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Still in the Studio

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Tanning, Dorothea, Still in the Studio
Photo Credit: 

Petegorsky/Gipe

Not On View
Tanning, Dorothea
American (1910-2012)
Place made: 
Europe; France; Paris
Still in the Studio, 1979
Oil on canvas
Frame: 58 7/8 in x 45 3/4 in x 1 1/2 in; 149.5 cm x 116.2 cm x 3.8 cm; Stretcher: 51 3/16 in x 38 3/16 in; 130 cm x 97 cm
Purchase with the Warbeke Art Museum Fund
MH 2013.11

In Dorothea Tanning’s Paris studio we see the artist reclining against a table strewn with the tools of her trade: paints, brushes, and boxes of bright pastels. A ghostly, ectoplasmic substance seems to swirl amidst the objects, while a human-like figure climbs the window, its contorted form echoing that of the nude artist. Tanning painted Still in the Studio during a time of great transition. In 1976, at the age of 66, she returned to the United States after decades in France, a move triggered by the death of her husband, artist Max Ernst. Started in Paris and completed in New York, the painting grew out of deep introspection, a reappraisal of her life and art, and, ultimately, a resolve to redouble her creative work.

(2017)

In Dorothea Tanning’s Paris studio we see the artist reclining against a table strewn with the tools of her trade: paints, brushes, and boxes of bright pastels. A ghostly, ectoplasmic substance seems to swirl amidst the objects, while a human-like figure climbs the window, its contorted form echoing that of the nude artist. Tanning painted Still in the Studio during a time of great transition. In 1976, at the age of 66, she returned to the United States after decades in France, a move triggered by the death of her husband, artist Max Ernst. Started in Paris and completed in New York, the painting grew out of deep introspection, a reappraisal of her life and art, and, ultimately, a resolve to redouble her creative work.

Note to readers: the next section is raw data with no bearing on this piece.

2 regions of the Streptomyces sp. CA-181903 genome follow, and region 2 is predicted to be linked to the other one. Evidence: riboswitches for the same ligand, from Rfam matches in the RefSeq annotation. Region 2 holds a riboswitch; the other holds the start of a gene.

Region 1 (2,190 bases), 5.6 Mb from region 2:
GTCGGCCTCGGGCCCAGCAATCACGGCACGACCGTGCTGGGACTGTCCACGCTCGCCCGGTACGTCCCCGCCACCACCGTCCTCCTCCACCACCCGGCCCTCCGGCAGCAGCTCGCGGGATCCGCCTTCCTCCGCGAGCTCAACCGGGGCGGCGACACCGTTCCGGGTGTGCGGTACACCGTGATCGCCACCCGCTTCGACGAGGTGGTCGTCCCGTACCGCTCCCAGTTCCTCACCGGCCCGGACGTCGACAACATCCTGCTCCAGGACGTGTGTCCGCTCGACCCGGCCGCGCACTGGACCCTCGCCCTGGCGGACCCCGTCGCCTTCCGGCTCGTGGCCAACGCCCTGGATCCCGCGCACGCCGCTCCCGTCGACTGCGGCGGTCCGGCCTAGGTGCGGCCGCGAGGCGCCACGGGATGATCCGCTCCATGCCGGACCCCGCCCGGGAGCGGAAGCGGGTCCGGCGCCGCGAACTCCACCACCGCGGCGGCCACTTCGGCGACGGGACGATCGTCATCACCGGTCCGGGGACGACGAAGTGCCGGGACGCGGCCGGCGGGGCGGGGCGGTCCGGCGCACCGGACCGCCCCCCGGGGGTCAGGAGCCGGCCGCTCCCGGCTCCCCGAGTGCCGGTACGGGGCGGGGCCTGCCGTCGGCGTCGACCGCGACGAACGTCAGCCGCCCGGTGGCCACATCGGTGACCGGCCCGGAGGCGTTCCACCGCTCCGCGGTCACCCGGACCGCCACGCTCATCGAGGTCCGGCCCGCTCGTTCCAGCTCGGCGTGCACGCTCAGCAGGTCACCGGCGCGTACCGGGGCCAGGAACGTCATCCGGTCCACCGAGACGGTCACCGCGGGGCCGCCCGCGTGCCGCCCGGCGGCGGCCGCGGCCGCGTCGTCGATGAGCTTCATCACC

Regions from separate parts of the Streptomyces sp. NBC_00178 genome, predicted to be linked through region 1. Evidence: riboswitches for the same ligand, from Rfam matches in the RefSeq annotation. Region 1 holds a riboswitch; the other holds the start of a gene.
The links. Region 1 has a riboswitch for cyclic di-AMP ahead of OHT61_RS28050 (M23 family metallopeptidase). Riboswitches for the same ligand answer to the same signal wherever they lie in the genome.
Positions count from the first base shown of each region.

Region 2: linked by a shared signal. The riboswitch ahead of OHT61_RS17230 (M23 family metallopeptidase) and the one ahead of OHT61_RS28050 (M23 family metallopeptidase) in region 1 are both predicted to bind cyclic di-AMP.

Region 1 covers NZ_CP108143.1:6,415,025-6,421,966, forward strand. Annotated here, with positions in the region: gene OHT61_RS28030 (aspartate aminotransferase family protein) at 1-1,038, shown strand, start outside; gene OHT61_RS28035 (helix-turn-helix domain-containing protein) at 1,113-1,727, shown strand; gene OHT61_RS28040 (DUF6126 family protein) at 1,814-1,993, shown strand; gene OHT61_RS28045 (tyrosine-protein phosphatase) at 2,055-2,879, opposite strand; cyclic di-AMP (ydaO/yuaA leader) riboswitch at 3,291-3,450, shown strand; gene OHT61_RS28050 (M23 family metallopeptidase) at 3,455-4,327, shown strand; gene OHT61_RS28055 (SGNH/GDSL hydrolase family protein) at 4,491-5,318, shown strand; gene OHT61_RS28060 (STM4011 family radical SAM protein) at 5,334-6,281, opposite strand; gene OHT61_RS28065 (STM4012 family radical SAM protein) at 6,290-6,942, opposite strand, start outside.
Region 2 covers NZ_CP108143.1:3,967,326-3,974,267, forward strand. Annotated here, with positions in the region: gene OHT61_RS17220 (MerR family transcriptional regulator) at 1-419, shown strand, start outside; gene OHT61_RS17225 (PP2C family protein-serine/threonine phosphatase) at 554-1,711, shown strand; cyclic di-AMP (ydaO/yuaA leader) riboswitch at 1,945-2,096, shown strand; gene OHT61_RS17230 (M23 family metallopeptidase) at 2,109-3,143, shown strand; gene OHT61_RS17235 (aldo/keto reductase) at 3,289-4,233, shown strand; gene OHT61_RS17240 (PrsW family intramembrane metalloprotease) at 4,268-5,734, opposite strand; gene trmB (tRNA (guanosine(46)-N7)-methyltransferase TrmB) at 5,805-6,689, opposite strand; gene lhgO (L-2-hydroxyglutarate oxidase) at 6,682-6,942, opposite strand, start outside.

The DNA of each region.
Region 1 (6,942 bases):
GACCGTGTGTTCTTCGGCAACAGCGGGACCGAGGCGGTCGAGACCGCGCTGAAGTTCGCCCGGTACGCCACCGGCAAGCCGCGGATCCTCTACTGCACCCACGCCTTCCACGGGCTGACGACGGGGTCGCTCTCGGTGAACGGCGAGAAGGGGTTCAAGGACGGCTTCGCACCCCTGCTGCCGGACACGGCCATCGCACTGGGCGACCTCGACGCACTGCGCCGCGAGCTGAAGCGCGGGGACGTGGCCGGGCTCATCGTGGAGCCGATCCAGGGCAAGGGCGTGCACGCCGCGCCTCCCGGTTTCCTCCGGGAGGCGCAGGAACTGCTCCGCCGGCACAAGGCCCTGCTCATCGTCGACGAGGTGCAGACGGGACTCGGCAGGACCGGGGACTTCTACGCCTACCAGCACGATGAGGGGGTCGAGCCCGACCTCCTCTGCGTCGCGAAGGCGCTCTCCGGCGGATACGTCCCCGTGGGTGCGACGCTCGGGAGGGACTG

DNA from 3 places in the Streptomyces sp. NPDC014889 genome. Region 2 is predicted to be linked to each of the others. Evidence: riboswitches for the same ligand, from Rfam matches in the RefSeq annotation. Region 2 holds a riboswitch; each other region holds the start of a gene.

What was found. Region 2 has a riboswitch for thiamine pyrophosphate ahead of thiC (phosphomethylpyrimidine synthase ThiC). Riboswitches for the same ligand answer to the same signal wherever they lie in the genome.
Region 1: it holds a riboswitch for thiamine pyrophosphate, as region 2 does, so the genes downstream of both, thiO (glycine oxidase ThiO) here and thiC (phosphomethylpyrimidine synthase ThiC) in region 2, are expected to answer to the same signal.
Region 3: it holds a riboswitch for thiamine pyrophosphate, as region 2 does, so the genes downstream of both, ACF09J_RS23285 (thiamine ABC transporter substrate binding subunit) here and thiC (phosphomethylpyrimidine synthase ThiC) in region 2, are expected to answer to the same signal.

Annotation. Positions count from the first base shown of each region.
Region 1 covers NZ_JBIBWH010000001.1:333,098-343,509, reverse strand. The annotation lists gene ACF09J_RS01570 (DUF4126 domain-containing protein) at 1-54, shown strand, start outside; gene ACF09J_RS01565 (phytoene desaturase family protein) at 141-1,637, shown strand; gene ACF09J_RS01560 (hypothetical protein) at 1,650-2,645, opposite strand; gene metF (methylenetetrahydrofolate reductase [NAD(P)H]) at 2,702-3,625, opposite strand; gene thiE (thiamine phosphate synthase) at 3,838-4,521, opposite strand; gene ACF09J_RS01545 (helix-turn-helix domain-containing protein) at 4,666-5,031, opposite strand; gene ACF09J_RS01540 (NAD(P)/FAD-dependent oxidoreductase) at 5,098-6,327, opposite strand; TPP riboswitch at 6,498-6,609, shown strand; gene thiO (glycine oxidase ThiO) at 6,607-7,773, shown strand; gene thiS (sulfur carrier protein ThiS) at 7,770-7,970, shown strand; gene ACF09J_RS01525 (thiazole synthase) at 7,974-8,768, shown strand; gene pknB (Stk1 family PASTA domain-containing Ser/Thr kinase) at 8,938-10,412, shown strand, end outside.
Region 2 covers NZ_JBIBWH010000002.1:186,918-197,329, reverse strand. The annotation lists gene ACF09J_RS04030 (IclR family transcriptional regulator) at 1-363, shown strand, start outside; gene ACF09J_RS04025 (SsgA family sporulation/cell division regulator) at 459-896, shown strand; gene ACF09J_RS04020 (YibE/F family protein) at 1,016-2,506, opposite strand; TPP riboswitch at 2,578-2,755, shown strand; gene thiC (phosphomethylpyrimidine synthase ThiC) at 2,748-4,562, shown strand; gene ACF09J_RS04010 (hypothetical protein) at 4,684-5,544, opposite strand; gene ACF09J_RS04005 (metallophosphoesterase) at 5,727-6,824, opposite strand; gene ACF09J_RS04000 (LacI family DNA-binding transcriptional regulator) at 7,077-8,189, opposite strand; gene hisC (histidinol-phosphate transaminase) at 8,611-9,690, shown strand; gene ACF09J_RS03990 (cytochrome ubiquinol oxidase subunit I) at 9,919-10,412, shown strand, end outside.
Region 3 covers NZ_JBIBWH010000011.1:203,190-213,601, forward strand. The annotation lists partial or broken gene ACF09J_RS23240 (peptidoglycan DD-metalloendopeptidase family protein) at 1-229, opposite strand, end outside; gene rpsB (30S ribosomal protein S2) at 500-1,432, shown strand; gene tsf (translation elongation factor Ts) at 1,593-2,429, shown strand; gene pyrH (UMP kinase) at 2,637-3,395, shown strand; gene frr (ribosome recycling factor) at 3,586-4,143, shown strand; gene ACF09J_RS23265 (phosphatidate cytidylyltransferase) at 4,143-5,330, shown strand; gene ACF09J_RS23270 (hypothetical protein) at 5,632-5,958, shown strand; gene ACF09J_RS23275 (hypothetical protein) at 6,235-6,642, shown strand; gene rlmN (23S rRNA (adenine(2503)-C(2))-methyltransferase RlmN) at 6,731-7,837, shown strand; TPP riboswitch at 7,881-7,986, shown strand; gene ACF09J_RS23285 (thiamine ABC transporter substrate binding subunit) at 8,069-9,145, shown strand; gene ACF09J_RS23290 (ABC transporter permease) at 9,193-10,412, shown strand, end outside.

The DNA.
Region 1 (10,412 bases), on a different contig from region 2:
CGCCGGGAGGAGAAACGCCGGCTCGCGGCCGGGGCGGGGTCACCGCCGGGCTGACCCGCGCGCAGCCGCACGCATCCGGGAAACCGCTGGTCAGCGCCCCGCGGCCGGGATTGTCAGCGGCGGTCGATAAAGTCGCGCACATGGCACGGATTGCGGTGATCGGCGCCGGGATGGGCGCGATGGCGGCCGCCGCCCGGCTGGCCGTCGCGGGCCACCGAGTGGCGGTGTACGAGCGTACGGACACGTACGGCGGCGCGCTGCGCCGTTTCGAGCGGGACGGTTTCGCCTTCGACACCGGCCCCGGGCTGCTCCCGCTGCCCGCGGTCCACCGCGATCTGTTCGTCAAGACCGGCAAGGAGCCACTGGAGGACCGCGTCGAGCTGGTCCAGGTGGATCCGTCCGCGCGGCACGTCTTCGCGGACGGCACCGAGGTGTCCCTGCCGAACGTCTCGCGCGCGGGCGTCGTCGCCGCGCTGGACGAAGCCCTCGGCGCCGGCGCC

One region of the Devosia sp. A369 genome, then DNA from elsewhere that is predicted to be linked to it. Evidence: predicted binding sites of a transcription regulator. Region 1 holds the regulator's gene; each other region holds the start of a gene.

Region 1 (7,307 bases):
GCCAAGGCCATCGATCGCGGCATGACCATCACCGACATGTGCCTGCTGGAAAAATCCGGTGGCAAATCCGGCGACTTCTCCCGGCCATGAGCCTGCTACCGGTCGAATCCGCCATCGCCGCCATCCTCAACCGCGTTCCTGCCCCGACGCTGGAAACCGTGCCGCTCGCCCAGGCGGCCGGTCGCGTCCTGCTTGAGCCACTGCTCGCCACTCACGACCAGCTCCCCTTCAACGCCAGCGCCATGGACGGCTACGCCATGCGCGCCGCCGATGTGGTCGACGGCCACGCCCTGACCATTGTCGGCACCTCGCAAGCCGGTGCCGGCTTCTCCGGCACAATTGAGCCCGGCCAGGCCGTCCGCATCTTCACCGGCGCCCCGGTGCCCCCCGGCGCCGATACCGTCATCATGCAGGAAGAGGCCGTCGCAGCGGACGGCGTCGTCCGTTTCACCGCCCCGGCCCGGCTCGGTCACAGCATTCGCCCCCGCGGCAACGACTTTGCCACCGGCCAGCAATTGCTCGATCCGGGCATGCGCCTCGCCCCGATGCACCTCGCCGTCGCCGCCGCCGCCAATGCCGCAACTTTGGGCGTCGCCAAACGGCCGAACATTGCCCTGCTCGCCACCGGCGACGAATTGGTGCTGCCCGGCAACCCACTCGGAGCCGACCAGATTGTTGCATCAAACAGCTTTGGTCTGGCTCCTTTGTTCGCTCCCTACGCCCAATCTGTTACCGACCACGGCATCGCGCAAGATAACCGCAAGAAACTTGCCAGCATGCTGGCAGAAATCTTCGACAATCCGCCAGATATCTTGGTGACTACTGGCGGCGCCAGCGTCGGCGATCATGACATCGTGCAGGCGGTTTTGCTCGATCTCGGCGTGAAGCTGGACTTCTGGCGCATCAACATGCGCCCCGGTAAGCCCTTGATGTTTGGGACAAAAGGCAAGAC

(Sept. 2016)

What does it mean when a work of art is seminal?

Outside the window of the artist’s Paris studio, we see the sunny Quai St. Michel neighborhood that she called home when in the capital. She loved the look of the rooftops and talked excitedly about the simply joy of looking out her window. On her studio table, we see the paints, brushes, and pastels of her trade. There is a discernible human-like spirit climbing the window, floating near the main figure at the table—probably a portrayal of the artist herself. Finally, the zig-zag of the lamp provides a counterpoint to the constrained geometries of the window, leads the eye back to the subject, and contrasts with the soft forms of the body.

Dorothea Tanning finished this painting when she was 69 years old. She had been an active artist since her early 30s and enjoyed a well-established reputation for her surrealist art. This painting emerged from a time of great transition in her life. Her husband, Max Ernst, had died in 1976 and she had decided to return to the United States after decades in France. With Still in the Studio she proclaimed—to herself as much as to her viewers—that she had every intention of remaining a productive artist. In fact, the shift from France to the US, and from wife to widow, triggered a period of incredible vitality. She proceeded to create sculpture, prints, drawings, paintings and poetry of great power for the next two decades. Started in Paris in 1976 and completed in New York in 1979, this painting emerged from a moment in her life characterized by deep introspection, a reappraisal of her life and art, and, ultimately, a resolve to redouble her creative work.

(2014)